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Outer Banks have a lot more than beaches
Travels with Joe
Wright Flyer
Joe Gillam stands in front of the Wright Flyer in a museum at Kitty Hawk, NC. - photo by Photo provided.

Summer is here and we have our nice South Georgia heat. My recommendation for a few days of relief is a road trip to the North Carolina Outer Banks. Fresh sea air and an always a cool breeze off the Atlantic make this short trip seem like the other side of the world. And, like all our trips, getting there just might be more fun than being there.

This trip includes a 2-hour car ferry ride from Cedar Point, NC, over to the southern point of the Banks, Ocracoke Island. I like coastal route US-17 up the South Carolina coast to Jacksonville, NC, then NC-12 out to the ferry terminal at Cedar Point. The US-17 leg across the Carolinas is a well maintained, mostly four-lane road with lots of attractions. Get an early start so you can pick out one of the delicious seafood restaurants in Myrtle Beach for lunch. Plan for an hour or so to see the World War II battleship North Carolina just off US-17 in Wilmington, NC. A great self-paced tour with an interesting museum and ship’s store.

On to Jacksonville, where you pick up NC Route 12 that takes you out across the marshes to Cedar Point. My recommendation is to stay the night in Jacksonville, then catch the ferry in the morning to fully enjoy the ride. There is topside seating or air-conditioned interior seating. Summers can get busy, so make sure you have a ferry reservation.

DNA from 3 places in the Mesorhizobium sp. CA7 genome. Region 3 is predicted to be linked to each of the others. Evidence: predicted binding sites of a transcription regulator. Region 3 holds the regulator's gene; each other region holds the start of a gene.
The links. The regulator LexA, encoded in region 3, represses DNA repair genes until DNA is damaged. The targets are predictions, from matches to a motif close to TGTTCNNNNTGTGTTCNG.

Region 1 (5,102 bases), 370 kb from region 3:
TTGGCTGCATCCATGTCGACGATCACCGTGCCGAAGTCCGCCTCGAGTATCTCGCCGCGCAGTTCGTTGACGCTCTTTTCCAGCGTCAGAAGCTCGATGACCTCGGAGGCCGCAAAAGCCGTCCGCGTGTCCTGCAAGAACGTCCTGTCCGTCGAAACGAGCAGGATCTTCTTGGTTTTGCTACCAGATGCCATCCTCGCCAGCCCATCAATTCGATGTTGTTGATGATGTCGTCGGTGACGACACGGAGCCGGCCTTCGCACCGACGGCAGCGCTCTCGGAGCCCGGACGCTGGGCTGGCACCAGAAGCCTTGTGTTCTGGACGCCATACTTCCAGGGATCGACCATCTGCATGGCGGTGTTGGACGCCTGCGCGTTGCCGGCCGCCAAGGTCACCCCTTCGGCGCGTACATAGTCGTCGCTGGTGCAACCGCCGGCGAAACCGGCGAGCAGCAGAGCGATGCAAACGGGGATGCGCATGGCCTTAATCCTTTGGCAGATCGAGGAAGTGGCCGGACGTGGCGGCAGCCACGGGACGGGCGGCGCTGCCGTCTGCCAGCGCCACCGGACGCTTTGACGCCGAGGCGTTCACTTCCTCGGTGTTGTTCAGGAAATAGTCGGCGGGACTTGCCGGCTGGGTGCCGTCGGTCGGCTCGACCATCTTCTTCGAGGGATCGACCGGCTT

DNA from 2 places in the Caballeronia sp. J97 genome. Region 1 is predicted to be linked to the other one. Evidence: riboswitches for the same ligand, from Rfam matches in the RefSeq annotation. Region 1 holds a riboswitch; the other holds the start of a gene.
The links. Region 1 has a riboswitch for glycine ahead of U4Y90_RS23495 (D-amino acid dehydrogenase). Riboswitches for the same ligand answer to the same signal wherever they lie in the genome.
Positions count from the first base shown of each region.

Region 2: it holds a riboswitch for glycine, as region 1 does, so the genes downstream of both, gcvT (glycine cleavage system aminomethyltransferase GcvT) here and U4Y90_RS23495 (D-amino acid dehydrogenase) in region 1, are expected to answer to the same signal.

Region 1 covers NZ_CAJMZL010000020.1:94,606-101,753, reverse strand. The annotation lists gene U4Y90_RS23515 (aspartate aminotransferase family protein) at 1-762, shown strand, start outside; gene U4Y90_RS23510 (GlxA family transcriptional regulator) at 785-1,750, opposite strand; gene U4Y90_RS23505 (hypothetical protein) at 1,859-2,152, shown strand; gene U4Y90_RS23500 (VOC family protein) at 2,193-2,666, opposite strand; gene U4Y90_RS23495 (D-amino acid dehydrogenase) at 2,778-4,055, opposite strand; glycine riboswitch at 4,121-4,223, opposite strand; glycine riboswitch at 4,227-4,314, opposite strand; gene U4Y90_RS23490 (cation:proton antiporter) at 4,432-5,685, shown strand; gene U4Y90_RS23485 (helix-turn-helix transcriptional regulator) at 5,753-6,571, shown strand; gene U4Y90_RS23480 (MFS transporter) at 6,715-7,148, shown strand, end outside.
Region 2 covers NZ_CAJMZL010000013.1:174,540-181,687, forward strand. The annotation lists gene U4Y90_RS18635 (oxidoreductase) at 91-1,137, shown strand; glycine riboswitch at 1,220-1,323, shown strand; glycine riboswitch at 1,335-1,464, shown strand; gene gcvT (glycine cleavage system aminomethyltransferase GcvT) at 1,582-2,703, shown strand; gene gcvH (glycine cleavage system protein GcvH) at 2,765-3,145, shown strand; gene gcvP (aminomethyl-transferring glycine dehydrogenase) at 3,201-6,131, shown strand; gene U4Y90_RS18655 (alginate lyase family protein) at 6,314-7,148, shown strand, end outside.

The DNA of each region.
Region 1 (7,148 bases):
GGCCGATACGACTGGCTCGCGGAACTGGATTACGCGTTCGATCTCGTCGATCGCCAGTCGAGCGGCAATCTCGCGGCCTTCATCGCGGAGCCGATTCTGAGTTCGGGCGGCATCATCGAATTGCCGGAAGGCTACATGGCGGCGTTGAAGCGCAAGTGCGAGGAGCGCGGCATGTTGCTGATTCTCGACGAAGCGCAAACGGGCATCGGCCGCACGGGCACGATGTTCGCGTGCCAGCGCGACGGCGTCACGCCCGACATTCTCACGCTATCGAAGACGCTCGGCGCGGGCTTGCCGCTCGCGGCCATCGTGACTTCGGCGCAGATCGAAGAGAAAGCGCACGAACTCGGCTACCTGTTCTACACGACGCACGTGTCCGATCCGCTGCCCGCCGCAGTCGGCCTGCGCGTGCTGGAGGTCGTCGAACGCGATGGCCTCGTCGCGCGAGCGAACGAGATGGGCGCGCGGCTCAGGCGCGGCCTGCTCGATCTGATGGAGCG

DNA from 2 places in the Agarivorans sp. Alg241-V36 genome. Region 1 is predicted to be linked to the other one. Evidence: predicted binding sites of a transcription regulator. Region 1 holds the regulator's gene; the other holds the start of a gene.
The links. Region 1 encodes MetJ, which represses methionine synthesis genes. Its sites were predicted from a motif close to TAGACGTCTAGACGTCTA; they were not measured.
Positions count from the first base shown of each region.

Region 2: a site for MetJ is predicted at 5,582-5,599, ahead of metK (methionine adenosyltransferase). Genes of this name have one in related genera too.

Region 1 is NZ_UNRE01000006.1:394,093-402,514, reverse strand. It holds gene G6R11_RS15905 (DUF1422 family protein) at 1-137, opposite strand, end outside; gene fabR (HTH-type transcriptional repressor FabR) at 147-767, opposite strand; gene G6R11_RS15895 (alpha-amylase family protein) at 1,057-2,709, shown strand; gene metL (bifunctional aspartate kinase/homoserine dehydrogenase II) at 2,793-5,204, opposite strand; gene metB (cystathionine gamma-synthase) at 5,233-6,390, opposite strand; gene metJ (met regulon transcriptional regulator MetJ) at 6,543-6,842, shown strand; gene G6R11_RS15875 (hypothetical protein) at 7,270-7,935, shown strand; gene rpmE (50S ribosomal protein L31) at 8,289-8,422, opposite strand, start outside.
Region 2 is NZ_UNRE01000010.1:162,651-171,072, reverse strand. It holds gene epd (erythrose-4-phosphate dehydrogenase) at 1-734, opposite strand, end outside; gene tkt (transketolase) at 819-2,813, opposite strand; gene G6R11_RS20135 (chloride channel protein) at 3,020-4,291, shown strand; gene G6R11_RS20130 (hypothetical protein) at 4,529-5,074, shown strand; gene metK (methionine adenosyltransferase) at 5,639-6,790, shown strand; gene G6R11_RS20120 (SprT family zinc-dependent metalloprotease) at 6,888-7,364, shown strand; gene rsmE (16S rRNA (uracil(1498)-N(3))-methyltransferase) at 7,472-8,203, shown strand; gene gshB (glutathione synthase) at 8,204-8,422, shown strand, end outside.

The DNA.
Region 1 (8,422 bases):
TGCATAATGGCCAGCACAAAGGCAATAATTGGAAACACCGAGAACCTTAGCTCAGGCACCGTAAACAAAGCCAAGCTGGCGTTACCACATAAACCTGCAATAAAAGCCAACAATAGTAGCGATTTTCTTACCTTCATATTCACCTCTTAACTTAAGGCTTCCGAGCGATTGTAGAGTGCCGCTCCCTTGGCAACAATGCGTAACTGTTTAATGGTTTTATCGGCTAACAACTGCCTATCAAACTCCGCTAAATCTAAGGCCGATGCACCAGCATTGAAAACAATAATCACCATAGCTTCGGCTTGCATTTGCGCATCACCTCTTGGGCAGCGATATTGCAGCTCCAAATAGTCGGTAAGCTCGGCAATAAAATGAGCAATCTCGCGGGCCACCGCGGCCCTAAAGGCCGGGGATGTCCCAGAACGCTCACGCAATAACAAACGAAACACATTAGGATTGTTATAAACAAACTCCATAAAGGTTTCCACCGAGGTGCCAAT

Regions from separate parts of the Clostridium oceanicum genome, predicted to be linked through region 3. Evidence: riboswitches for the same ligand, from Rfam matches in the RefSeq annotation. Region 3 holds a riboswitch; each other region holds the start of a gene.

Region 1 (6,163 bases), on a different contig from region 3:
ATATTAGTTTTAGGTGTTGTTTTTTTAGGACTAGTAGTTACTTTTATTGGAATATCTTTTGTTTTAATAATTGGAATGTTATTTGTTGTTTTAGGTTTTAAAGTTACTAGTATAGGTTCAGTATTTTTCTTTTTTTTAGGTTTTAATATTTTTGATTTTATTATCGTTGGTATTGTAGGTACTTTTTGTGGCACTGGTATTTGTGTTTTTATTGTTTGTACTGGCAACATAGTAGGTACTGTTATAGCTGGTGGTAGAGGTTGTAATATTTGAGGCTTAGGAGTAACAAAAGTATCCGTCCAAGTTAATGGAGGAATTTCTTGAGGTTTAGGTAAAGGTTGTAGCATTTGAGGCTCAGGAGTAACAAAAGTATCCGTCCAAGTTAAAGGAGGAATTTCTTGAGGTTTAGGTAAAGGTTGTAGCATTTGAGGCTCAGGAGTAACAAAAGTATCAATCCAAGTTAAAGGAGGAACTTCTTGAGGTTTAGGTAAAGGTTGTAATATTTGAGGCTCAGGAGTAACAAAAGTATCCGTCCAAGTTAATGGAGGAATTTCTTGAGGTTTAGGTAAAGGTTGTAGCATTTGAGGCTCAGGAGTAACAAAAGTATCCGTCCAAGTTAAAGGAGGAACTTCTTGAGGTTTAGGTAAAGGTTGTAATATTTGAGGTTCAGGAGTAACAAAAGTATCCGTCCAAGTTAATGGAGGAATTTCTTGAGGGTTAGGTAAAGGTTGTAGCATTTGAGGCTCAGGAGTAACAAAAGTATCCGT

It’s about a two-hour ride from Cedar Point to the first island of the Outer Banks, Ocracoke. As soon as you drive off the ferry you will be swamped by souvenir shops, coffee houses and ice cream stands. Caution, everything you see in the first mile will be a lot less expensive as you make your way north. The Outer Banks are composed of five larger islands. Unlike the Florida Keys that are connected by bridges the Banks are all connected by ferries. The trip over from the mainland is the only toll ferry, the rest are free and are 5 to 10 minute rides. No reservations are needed for these as they are constantly on the move.

Things to see on the Banks are the Cape Hatteras National Seashore. Beautiful clean sandy beaches, but some nice chilly water that treks in from the North Atlantic year around. A famous attraction is the Cape Hatteras Light House. Built in 1871, it had to be moved 2,900 feet inland in 1999 due to beach erosion. One can climb to the top — some 200 feet — and get a spectacular view of the North Carolina coastline for many miles. And don’t dare leave without seeing the site of the Wright Brothers first flight at Kitty Hawk. A nice museum, gift shop and reproduction of the Wright Flyer is on the site.

There are all kinds of places to eat along the way, and, of course, seafood is the specialty of the Outer Banks. Lodging can be tight and sometimes expensive. Google away and find the right water-front motel at the right price. Along the way, you can find whale watching and dolphin tours and my favorite the party boat fishing, either one-half or full day. So, take your cooler along.

No ferry is needed to get back to the mainland from the north end of the Outer Banks. US 17 or US 64 takes you over to I-95 with its straight shot south to home. Chong and I have made three trips to the Outer Banks. Each one with some more exploring and new sights. If you have not made this trip, get it on your bucket list. A lot of fun and really close to home.

See you in the rest area!

Gillam is a retired HPD officer.

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